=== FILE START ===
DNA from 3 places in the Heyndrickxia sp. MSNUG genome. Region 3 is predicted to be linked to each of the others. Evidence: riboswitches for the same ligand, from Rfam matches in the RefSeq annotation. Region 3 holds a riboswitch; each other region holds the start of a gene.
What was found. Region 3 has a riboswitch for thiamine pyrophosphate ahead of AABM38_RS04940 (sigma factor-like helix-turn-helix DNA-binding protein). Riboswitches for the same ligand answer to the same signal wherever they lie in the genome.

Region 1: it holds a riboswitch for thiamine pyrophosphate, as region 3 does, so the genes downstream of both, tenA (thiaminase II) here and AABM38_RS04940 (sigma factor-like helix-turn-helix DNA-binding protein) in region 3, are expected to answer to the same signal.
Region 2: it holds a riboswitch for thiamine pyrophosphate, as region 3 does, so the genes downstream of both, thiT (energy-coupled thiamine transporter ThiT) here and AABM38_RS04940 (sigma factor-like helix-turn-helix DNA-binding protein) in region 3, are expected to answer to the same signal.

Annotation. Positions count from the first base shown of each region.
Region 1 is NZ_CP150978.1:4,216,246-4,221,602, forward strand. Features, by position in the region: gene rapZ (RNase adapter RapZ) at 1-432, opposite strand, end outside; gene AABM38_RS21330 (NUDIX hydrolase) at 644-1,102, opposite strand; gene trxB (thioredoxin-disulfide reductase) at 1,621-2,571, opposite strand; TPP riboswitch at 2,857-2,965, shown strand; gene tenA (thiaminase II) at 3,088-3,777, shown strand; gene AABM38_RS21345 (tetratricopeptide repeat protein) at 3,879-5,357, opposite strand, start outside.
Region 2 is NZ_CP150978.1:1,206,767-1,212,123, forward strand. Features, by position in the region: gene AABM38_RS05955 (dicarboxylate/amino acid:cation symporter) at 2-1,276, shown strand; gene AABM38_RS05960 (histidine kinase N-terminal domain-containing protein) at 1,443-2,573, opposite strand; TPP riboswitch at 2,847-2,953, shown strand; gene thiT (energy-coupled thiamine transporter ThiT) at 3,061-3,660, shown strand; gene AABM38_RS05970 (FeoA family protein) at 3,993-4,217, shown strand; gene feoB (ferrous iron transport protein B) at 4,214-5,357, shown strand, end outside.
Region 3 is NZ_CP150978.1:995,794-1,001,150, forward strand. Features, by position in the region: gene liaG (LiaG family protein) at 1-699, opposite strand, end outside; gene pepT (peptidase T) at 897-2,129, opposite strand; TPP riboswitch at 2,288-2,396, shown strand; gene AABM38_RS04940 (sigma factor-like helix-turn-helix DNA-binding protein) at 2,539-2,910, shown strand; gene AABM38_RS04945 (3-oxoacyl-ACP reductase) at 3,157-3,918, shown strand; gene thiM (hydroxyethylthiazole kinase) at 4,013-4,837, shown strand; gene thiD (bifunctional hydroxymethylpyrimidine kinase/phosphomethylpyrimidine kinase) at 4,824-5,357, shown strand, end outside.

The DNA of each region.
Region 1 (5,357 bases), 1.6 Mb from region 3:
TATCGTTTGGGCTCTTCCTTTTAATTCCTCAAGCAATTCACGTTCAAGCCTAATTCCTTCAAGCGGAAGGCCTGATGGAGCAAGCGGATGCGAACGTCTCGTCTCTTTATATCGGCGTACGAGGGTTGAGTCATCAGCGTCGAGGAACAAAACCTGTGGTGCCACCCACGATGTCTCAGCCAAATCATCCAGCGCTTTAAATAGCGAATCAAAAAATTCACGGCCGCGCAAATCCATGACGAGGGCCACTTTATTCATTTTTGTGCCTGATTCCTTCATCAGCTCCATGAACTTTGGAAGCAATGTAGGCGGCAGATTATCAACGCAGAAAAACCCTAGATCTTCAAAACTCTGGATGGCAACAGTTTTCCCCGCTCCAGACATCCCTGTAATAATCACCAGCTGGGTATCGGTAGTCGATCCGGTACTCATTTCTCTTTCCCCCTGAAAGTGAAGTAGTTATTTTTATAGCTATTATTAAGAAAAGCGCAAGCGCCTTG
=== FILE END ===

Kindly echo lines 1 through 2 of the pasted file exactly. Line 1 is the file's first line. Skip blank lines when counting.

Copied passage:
DNA from 3 places in the Heyndrickxia sp. MSNUG genome. Region 3 is predicted to be linked to each of the others. Evidence: riboswitches for the same ligand, from Rfam matches in the RefSeq annotation. Region 3 holds a riboswitch; each other region holds the start of a gene.
What was found. Region 3 has a riboswitch for thiamine pyrophosphate ahead of AABM38_RS04940 (sigma factor-like helix-turn-helix DNA-binding protein). Riboswitches for the same ligand answer to the same signal wherever they lie in the genome.